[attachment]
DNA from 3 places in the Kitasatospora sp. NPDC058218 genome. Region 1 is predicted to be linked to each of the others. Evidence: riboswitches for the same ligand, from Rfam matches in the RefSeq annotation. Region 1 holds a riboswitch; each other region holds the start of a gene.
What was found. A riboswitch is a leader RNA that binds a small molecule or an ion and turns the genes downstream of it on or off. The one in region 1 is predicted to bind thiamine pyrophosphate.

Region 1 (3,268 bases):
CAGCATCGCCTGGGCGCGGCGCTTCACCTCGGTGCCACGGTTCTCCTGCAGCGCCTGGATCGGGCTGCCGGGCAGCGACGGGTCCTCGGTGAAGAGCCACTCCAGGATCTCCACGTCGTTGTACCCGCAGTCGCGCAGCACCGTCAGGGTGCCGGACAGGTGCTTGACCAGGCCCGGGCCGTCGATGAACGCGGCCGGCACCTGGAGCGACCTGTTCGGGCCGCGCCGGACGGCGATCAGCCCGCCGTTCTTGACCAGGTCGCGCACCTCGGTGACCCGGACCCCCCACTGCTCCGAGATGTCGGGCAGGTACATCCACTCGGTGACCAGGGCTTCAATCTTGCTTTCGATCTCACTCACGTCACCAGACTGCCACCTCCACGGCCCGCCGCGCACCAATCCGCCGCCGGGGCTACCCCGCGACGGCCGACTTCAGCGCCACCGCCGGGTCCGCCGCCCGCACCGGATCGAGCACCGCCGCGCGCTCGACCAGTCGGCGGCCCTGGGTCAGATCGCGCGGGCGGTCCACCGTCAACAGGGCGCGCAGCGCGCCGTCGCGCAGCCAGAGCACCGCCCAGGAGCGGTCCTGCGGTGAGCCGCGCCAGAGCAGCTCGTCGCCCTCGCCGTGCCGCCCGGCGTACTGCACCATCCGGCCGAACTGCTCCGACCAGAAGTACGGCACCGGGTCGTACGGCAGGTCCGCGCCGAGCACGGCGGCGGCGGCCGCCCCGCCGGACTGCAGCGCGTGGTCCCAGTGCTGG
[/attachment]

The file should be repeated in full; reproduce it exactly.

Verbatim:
DNA from 3 places in the Kitasatospora sp. NPDC058218 genome. Region 1 is predicted to be linked to each of the others. Evidence: riboswitches for the same ligand, from Rfam matches in the RefSeq annotation. Region 1 holds a riboswitch; each other region holds the start of a gene.
What was found. A riboswitch is a leader RNA that binds a small molecule or an ion and turns the genes downstream of it on or off. The one in region 1 is predicted to bind thiamine pyrophosphate.

Region 1 (3,268 bases):
CAGCATCGCCTGGGCGCGGCGCTTCACCTCGGTGCCACGGTTCTCCTGCAGCGCCTGGATCGGGCTGCCGGGCAGCGACGGGTCCTCGGTGAAGAGCCACTCCAGGATCTCCACGTCGTTGTACCCGCAGTCGCGCAGCACCGTCAGGGTGCCGGACAGGTGCTTGACCAGGCCCGGGCCGTCGATGAACGCGGCCGGCACCTGGAGCGACCTGTTCGGGCCGCGCCGGACGGCGATCAGCCCGCCGTTCTTGACCAGGTCGCGCACCTCGGTGACCCGGACCCCCCACTGCTCCGAGATGTCGGGCAGGTACATCCACTCGGTGACCAGGGCTTCAATCTTGCTTTCGATCTCACTCACGTCACCAGACTGCCACCTCCACGGCCCGCCGCGCACCAATCCGCCGCCGGGGCTACCCCGCGACGGCCGACTTCAGCGCCACCGCCGGGTCCGCCGCCCGCACCGGATCGAGCACCGCCGCGCGCTCGACCAGTCGGCGGCCCTGGGTCAGATCGCGCGGGCGGTCCACCGTCAACAGGGCGCGCAGCGCGCCGTCGCGCAGCCAGAGCACCGCCCAGGAGCGGTCCTGCGGTGAGCCGCGCCAGAGCAGCTCGTCGCCCTCGCCGTGCCGCCCGGCGTACTGCACCATCCGGCCGAACTGCTCCGACCAGAAGTACGGCACCGGGTCGTACGGCAGGTCCGCGCCGAGCACGGCGGCGGCGGCCGCCCCGCCGGACTGCAGCGCGTGGTCCCAGTGCTGG